Massachusetts’ Medical Cannabis Law Takes Effect

  • by Paul Armentano, NORML Deputy Director January 2, 2013

    Question 3, ‘An Initiative Petition for a Law for the Humanitarian Medical Use of Marijuana,’ took effect on Tuesday, January 1. Sixty-three percent of state voters approved the measure on Election Day. Massachusetts is the 18th state since 1996 to allow for the physician-authorized use of cannabis as a therapeutic option for qualified patients. Neighboring states Connecticut, Maine, Rhode Island, and Vermont all also allow for cannabis therapy.

    The new law eliminates statewide criminal and civil penalties related to the possession and use of up to a 60-day supply of cannabis by qualified patients who possess a state-authorized “registration card.” State regulators have 120 days to “issue regulations defining the quantity of marijuana that could reasonably be presumed to be a sixty-day supply for qualifying patients.”

    To qualify for the nascent program, patients must possess a recommendation from a physician attesting that cannabis assists with the treatment of a “debilitating medical condition.” Physicians may authorize cannabis under the law for the treatment of “cancer, glaucoma, positive status for human immunodeficiency virus, acquired immune deficiency syndrome (AIDS), hepatitis C, amyotrophic lateral sclerosis (ALS), Crohn’s disease, Parkinson’s disease, multiple sclerosis and other conditions as determined in writing by a qualifying patient’s physician.”

    The law establishes a state-run patient registry and the creation of up to 35 state-licensed, non-profit “medical marijuana treatment centers.” Within the first year after the law’s implementation, the state must issue regulations for the creation of such centers. Individual patients are also permitted to privately cultivate limited amounts of cannabis or designate a “personal caregiver” to cultivate for them if they are unable to access a state-authorized dispensary or if they can verify “financial hardship.”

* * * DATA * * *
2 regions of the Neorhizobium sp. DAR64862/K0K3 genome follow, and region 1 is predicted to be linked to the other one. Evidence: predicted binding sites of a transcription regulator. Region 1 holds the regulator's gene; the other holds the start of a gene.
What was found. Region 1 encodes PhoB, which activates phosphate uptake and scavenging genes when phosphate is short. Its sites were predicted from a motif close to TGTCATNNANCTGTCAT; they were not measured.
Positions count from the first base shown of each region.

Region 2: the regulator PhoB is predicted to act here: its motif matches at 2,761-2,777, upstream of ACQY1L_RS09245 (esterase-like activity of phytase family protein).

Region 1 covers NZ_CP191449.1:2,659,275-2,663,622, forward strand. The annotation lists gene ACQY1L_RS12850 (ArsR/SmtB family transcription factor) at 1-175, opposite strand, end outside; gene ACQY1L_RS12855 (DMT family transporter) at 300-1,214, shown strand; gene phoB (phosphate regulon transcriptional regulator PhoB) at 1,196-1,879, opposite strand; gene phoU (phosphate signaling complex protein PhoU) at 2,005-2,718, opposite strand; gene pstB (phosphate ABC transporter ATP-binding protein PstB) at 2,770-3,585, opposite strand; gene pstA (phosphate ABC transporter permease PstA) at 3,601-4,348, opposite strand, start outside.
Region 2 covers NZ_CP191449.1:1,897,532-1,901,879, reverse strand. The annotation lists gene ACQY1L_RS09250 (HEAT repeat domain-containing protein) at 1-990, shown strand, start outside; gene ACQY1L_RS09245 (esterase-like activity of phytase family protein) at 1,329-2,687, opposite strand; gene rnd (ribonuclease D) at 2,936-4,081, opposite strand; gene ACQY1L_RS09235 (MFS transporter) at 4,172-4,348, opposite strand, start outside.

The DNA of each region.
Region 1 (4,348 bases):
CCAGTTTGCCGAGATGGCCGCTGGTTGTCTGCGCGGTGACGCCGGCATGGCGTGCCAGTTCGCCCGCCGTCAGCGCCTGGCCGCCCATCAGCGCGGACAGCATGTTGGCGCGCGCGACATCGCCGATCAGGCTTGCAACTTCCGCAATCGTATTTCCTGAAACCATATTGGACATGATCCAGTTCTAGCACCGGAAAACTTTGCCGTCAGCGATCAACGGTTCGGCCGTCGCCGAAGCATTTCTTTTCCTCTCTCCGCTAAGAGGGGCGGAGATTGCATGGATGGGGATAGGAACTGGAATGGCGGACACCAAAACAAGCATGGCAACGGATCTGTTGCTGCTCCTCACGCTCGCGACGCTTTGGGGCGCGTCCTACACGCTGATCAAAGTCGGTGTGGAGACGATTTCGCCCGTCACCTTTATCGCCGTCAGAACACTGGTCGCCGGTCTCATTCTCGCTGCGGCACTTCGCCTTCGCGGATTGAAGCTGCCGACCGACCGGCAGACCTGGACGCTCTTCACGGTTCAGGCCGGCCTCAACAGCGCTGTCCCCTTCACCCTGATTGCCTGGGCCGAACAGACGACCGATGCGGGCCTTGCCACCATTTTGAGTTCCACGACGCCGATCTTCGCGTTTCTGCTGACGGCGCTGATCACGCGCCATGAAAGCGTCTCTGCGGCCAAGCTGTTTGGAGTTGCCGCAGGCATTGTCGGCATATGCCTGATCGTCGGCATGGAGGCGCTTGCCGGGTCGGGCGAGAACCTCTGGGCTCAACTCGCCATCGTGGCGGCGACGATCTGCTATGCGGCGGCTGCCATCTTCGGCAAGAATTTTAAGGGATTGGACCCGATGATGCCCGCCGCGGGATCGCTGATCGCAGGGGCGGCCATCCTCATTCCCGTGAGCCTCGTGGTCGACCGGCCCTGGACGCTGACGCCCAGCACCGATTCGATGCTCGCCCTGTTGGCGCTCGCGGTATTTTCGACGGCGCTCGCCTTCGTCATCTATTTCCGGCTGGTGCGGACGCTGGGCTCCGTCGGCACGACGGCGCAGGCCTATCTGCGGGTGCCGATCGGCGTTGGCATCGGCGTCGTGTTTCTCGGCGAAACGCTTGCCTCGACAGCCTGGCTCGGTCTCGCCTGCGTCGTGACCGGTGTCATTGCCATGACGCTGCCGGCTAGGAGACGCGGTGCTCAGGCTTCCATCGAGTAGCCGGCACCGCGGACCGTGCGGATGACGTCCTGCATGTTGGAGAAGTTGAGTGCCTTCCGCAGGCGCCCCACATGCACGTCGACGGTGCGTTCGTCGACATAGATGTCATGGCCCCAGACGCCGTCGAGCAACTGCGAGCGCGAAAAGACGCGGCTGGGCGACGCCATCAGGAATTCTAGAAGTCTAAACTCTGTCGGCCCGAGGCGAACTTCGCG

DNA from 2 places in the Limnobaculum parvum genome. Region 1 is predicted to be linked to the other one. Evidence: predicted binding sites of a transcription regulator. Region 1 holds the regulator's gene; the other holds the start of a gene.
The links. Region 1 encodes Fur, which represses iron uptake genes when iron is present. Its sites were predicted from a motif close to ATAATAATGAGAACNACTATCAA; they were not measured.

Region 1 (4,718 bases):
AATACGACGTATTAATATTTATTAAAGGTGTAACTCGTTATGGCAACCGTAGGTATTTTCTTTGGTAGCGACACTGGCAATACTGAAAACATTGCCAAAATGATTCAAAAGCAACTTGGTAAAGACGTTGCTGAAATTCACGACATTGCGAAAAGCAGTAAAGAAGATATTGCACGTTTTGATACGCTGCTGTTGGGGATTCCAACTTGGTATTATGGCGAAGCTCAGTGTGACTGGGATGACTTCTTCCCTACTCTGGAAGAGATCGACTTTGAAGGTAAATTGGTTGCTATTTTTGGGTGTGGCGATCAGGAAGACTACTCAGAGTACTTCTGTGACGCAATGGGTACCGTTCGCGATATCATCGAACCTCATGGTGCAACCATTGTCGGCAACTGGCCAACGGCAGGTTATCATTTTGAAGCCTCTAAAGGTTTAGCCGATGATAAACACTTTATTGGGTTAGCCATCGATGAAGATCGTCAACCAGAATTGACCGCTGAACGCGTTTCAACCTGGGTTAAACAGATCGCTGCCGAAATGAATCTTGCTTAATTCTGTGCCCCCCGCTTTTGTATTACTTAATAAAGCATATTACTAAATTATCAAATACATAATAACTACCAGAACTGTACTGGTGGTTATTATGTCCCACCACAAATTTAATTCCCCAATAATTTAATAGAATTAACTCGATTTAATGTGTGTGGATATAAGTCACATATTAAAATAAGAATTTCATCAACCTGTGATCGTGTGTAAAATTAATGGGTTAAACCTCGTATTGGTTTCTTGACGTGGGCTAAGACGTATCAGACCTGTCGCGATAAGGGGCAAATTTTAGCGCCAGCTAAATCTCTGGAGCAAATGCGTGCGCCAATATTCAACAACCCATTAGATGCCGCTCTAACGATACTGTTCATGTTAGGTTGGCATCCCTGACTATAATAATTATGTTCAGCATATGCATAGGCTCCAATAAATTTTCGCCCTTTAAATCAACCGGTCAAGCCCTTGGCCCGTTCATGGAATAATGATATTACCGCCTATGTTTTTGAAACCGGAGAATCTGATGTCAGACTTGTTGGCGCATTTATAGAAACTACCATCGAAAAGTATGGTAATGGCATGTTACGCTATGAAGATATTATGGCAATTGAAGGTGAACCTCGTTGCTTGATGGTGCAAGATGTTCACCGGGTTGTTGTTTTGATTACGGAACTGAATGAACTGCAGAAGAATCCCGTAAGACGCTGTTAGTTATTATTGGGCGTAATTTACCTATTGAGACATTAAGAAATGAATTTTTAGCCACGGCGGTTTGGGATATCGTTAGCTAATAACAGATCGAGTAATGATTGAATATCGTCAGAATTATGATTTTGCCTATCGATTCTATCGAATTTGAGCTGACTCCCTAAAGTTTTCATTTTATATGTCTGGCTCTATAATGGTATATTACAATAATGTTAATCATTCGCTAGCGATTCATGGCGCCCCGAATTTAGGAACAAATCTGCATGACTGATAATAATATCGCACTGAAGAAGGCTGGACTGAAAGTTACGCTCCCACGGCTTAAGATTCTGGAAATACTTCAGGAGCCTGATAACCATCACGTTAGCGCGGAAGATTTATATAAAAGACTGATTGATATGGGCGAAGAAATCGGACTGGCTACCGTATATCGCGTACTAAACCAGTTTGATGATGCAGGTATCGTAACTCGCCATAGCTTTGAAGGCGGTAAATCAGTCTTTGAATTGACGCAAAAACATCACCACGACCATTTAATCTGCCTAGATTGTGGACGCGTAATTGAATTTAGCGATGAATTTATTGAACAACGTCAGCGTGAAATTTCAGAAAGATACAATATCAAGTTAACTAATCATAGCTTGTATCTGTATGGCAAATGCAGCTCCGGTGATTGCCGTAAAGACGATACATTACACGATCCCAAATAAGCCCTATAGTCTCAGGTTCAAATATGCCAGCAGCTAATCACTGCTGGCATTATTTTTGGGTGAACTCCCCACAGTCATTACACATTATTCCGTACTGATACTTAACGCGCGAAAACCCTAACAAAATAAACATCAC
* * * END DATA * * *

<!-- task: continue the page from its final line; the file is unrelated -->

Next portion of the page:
Massachusetts’ new medical use provisions do not include reciprocity provisions protecting visitors from other medical use states.

    Additional information about the law is available from the Massachusetts Patient Advocacy Alliance.

    23 responses to “Massachusetts’ Medical Cannabis Law Takes Effect”

    1. TheOracle says:

      This is great news for MMJ.

      I want full legalization as in Colorado and Washington. Pennsylvania still has complete prohibition, no MMJ. It will take a federal change that keeps the feds out of cannabis states before Harrisburg jumps on the cannabis money train. It’s not like the state is rolling in dough, and can’t use the money. It’s a thick-headed bunch there in the capital.

    2. Skitskats says:

      How can a green organic vegetable plant that grows from the ground be lumped together with the toxic poisens used to methamphetamine CrackCocaine Herion Crank ect… Y’know real drugs that kill people? How on earth is that even concievable? Who let this occur? Why did it occur? And lable it with racist hateful language like motherfucker marijauna motherfucker Cannabis is safer than licquor Statistics tell us this there’s not even a viable comparison How did we allow this?

    3. Dave says:

      Skitskats, we didn’t. All these anti-marijuana laws are just libel and hold no weight. The fact our judical system has upheld these illegal, crap statutes just goes to show how dysfunctional our two party system is. All judges are either Democrats or Republicans and they clearly cannot tell right from wrong; but rather tow the party lines. These clowns act like they are kings while holding court, almost like is it part of their training. The reason marijuana hasn’t won in court? The whole system has been tainted with a ‘facts be damned’ attitude.

    4. Galileo Galilei says:

      Thus, a little less pain prowls the world.

    5. Voice of the Restitance says:

      Can I get a hit now?

    6. Matt says:

      This is great news. Qualified patients should not be denied medicinal care because prohibition-era regulations. Now if only the rest of the states were less narrow-minded!

    7. David says:

      Hallelujah!!! Go Massachusetts!!!